I don’t want to buy into that narrative, but I am happy to address it respectfully.

NH: A lot of gay and bi men reading this might be concerned about their own level of protection. Are you prepared for the anxieties of PrEP to be hurtled your way?

I understand the anxieties experienced by PrEP users, I was a PrEP user for five years, and I was amongst the first in the country to use it.

When I saw the other cases of seroconversions on PrEP I had to check myself that I was seeking details for the right reasons and not simply out of intrigue.

Because we don’t know the precise time or circumstances of my seroconversion, we cannot know, with absolute certainty, how I got HIV, and I will probably never truly know.

I have been fortunate enough to connect with several of the other men around the world who have become HIV positive while on PrEP, and they too have the same loose ends.

I don’t like to use the term ‘PrEP failure’ which is thrown around in these cases, because PrEP is anything but that. PrEP is an enormous success – it is protecting hundreds of thousands of people from HIV in an empowering way, and alongside effective treatment for people living with HIV, it is critical part of Australia’s strategy to end HIV transmissions once and for all.

NH: You were using PrEP on-demand at the time you seroconverted (when a person takes PrEP before and after sex instead of taking it every day). Should people taking PrEP in this way be concerned?

Taking on-demand PrEP whilst seroconverting will put that method of dosing under scrutiny – however the research supports it as a legitimate and effective form of PrEP dosing and it is supported by doctors and health authorities across the globe – so the fact that one individual seroconverted while using that dosing method out of the thousands upon thousands also using that method does not make it illegitimate.

To alleviate the concerns of PrEP users I can rely on simple facts and statistics – there have only been several recorded cases of seroconversions while on PrEP out of the approximately 450,000 people using this preventative strategy, globally.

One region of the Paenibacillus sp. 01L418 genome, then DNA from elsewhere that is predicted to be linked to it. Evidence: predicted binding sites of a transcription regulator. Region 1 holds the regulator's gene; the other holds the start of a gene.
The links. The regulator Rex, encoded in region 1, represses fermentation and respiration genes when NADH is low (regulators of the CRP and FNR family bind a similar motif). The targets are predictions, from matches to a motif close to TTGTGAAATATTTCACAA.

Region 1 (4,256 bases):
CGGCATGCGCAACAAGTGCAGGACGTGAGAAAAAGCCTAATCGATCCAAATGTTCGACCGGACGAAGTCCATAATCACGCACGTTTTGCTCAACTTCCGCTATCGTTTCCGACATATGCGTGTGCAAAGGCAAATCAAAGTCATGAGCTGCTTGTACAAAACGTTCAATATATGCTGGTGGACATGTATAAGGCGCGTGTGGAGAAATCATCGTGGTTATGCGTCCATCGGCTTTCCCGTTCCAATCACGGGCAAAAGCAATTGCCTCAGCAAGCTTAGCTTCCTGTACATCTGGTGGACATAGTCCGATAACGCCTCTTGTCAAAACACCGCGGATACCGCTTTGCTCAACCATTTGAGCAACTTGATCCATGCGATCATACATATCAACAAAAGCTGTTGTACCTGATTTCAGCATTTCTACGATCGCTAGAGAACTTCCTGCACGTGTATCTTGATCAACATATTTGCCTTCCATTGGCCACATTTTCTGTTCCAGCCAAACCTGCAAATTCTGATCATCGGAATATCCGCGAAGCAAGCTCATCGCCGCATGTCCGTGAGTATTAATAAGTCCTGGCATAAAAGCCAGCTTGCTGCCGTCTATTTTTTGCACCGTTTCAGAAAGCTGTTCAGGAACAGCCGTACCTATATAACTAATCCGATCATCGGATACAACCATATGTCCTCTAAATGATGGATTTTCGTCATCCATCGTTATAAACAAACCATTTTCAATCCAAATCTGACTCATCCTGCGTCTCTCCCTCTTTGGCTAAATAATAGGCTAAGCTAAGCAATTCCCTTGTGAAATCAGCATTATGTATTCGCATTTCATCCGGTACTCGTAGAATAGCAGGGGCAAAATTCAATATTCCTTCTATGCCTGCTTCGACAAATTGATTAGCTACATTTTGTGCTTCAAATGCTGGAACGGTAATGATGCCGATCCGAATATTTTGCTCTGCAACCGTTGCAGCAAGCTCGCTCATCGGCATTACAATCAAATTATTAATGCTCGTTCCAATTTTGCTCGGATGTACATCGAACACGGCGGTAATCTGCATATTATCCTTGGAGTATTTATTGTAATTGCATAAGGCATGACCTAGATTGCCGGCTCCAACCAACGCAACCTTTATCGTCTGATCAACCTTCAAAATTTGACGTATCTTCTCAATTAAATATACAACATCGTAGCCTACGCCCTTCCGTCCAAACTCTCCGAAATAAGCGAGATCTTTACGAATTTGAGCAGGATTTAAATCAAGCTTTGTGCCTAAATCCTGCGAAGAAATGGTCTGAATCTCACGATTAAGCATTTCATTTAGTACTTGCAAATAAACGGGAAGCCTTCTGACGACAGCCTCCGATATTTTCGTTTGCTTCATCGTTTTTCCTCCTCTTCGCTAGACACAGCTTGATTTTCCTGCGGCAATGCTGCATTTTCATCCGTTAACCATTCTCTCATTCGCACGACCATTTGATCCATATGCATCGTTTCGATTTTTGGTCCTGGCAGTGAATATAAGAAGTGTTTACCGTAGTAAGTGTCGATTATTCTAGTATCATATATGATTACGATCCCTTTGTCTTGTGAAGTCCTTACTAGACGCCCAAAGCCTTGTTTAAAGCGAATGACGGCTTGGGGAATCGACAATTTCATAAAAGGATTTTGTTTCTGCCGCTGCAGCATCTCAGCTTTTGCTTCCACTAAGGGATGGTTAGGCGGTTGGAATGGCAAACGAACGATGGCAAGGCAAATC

The chance of seroconversion is extremely remote and the evidence of PrEP’s effectiveness is still clear.

One word that often pops up is ‘unlucky,’ however, I don’t feel hard done by a lack of luck, this is just where life has lead me.

I encourage people using PrEP, or wanting to use it, to inform themselves and decide how to best prevent HIV, based on your sexual practices, and in consultation with your doctor.

This way you can remain confident that you are informed, know the different methods in how to take it correctly and, therefore, protected.

But always remember HIV prevention is an entire toolbox and you need to do what works best for you, your health, and the peace of mind for yourself and your sexual partners.

NH: Exactly. Now, you have to reach for some different tools in that toolbox in that you will rely on U=U to keep yourself healthy and your partners protected from HIV.  How has that gear shift been for you?

SS: Becoming undetectable was one of the happiest moments of my life – the burden of the diagnosis had become a bit lighter, the overall health benefits of being undetectable mean I do not have to worry about the long-term effects HIV might have on my body, the existence of this virus and its presence in my mind have become a part of me, under my control.

But the fear of HIV stigma remains. While I’m less afraid of telling sexual partners and friends and family now – it’s far easier to tell someone that your treatment is working rather than your treatment is ‘pending’ – the apprehension still exists, and because it is still early days in my life as a man living with HIV I have yet to experience many of the things I have been told to expect.

But I am prepared.

For more information about PrEP and on-demand PrEP, visit: www.rinseandrepeat.info